How do we address the grief and trauma of COVID-19 and other world events?
- What has happened or what is happening that is affecting this child right now?
- How can I best support this child?
- What is going well for this child?
- How can I build upon this child’s strengths and resiliency?
- Since all of this happened, what is your biggest worry?
- Who is taking care of you?
- How is everyone in your family doing?
- Is there anything good that has come out of this experience?
- What things or people have helped you get through this experience?
- Is there anything you need or that I could do to help you feel even a little bit better?
Resilience is the ability to bounce-back, to recover from difficulty and to achieve well-being in all areas of life – despite adversity. A child can develop coping skills that support resilience developed at any age. Most children do not know how resilient they are. Believe in them and tell them that they are – with lots of support!
The following are the key experiences children need to nurture and build their resilience.
- Connections and a sense of belonging. Children need to feel connected to their families, schools and communities. They need to feel like they matter and like they belong.
- High expectations and high support. Children can meet their potential when given the support they need. Just as we wrap-around children when they have difficulty reading, we must do the same to support their behavior and emotional regulation.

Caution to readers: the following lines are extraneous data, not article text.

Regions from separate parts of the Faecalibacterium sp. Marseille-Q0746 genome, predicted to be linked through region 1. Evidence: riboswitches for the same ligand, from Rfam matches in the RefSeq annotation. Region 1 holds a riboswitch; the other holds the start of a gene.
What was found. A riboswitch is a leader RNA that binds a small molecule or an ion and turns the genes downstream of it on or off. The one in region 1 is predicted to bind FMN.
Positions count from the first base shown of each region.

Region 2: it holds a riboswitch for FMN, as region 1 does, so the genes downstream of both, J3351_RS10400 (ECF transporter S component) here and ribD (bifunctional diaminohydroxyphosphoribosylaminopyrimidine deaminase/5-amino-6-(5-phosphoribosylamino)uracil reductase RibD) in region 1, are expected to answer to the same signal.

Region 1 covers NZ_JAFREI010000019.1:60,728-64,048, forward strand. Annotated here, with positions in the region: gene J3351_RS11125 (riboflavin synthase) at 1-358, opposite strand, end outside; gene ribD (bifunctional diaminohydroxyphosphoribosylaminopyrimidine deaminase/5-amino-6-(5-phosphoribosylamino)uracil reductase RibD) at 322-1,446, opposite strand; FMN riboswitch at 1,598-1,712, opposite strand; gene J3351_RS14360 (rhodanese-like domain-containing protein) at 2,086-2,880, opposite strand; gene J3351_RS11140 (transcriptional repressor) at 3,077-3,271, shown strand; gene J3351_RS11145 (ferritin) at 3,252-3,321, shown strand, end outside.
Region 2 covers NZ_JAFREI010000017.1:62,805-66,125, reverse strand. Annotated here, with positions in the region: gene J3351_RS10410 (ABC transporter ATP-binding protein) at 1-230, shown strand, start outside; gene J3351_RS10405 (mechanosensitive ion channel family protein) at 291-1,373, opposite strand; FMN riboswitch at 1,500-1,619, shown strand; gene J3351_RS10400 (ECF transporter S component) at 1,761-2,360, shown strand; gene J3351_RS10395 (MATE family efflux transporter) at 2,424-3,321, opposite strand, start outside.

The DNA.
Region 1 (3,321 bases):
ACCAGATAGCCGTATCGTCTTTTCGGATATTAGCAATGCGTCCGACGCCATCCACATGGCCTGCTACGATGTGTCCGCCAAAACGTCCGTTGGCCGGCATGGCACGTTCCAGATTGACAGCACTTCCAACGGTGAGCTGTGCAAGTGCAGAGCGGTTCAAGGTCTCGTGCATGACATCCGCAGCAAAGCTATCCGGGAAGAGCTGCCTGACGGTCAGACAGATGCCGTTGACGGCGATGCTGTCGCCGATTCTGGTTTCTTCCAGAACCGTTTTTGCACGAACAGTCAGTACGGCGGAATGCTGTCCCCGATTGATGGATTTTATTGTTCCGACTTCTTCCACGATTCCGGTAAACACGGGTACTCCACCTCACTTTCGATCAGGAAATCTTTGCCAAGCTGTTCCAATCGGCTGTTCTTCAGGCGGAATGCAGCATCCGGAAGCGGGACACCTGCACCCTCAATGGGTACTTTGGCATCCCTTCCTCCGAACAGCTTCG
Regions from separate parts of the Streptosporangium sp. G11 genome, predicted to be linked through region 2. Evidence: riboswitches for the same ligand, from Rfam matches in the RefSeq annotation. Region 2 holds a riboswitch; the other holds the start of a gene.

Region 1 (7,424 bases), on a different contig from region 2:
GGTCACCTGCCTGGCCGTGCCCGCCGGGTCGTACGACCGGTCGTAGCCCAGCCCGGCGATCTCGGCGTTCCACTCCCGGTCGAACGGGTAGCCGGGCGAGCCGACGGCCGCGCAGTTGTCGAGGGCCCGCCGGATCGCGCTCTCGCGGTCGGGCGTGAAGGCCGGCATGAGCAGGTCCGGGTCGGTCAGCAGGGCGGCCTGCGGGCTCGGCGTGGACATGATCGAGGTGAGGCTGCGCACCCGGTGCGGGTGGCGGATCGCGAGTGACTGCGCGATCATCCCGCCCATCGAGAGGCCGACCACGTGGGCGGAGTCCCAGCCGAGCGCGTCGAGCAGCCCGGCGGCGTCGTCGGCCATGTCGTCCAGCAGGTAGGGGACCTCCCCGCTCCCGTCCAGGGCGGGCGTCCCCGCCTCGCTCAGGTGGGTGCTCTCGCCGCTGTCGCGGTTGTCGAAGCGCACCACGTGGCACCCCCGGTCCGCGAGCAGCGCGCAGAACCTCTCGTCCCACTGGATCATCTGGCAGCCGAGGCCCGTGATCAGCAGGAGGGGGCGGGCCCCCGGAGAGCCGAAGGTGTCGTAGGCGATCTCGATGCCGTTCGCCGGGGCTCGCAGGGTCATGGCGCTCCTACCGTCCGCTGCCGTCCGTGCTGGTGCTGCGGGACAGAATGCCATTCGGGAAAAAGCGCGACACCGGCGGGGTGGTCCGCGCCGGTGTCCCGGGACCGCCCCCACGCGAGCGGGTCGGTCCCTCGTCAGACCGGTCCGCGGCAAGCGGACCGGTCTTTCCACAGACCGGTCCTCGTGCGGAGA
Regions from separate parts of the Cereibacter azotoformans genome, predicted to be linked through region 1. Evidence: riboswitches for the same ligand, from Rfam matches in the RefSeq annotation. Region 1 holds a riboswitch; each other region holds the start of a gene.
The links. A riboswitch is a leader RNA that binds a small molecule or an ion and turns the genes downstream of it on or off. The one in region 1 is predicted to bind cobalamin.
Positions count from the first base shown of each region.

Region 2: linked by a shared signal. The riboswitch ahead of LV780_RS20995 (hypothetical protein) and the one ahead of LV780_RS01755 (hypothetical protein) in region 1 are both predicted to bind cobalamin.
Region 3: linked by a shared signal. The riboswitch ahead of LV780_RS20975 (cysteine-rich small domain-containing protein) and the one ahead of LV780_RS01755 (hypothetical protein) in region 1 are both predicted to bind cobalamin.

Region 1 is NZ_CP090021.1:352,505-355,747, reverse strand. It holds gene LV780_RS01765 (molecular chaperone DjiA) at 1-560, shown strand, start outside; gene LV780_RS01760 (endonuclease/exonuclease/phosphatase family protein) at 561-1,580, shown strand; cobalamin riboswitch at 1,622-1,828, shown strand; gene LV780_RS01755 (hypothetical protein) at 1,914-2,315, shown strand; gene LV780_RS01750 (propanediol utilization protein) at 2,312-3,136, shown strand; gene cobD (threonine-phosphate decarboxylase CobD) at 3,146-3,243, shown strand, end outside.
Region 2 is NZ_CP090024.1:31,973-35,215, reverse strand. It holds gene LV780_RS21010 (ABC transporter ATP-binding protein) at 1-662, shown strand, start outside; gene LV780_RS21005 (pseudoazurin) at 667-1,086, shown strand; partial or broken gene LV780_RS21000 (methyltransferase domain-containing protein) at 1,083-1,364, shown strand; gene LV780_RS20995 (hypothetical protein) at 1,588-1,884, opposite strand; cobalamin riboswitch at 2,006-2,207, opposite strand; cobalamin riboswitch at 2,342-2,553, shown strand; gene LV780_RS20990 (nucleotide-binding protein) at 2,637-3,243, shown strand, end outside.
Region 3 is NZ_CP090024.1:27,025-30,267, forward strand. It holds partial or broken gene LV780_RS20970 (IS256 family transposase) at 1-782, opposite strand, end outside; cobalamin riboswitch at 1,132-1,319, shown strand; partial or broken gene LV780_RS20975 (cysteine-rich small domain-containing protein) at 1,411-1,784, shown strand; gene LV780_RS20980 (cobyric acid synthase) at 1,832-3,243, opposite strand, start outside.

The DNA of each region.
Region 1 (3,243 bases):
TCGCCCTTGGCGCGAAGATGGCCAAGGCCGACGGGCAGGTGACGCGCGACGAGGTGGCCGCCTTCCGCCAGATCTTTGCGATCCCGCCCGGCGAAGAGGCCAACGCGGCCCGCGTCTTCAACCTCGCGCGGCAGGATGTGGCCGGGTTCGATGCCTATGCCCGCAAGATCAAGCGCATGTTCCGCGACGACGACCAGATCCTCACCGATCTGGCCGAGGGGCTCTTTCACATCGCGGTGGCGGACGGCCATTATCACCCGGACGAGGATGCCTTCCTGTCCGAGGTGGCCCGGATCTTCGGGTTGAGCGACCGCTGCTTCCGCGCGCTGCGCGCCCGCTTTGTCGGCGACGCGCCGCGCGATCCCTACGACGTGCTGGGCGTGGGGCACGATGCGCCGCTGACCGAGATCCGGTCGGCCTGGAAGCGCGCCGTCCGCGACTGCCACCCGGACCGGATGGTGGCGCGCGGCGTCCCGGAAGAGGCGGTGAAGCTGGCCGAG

- Emotional awareness and regulation. Children need adults to help them notice their feelings and their emotions and they need adults to help them regulate those feelings and emotions. We can’t expect them to do it on their own.
- Feeling valuable. Children must feel like they have something to offer the world – like they make a difference and can help by using their own strengths and talents.
- Get to know children, be curious
- Cultivate a sense of belonging and community
- 5:1 interactions (for every one redirection or correction, provide at least 5 positive interactions)
- Time “in” and co-regulation
- Check-in & check-out
- Virtual and in person clubs, youth groups, sports, classes and opportunities to be with other children
- Phone calls home to parents & caregivers – good news
- Buddy systems and peer-to-peer opportunities
High Expectations and loads of support
- You can keep expectations high. You just need to ask, what does the child need to meet their potential? Many children need support to get there.
- Provide scaffolding to children who require help. If a child cannot reach something from a high shelf, you might lift them up, or offer them a stool. The same is true in helping them obtain skills in academics, behavior and emotional regulation.
- You cannot try something once and expect it to work!
- Support and teaching must be ongoing. Repetition works!
Emotional awareness and regulation
- Children feel empowered when they have control of their own emotions, behavior and learning – not that it is perfect, but they can regulate things if they feel overwhelmed.
- Teach and practice coping strategies such as breathing, movement, creative expressive and journaling.
- Co-regulation means you help the children regulate instead of asking them to figure out how to regulate on their own.
- Service-learning projects
- Children in helper role (jobs, chores, offer advice)
- Letters, drawings, postcards to parents, neighbors, senior centers, healthcare workers, other schools etc.
- Penny drive, can drive
- Car wash
In these past years, we and witnessed amazing people – many children – doing extraordinary things in their families, schools and communities – despite their experiences of adversity. We have seen children and adults rising to the occasion to use their strengths and their resilience during a time of great stress and heartache. Children shine when they feel connected, like they belong, when they are supported and feel like they are good at something, when they can regulate their emotions and behavior, and when they feel valuable, as they have something to offer others.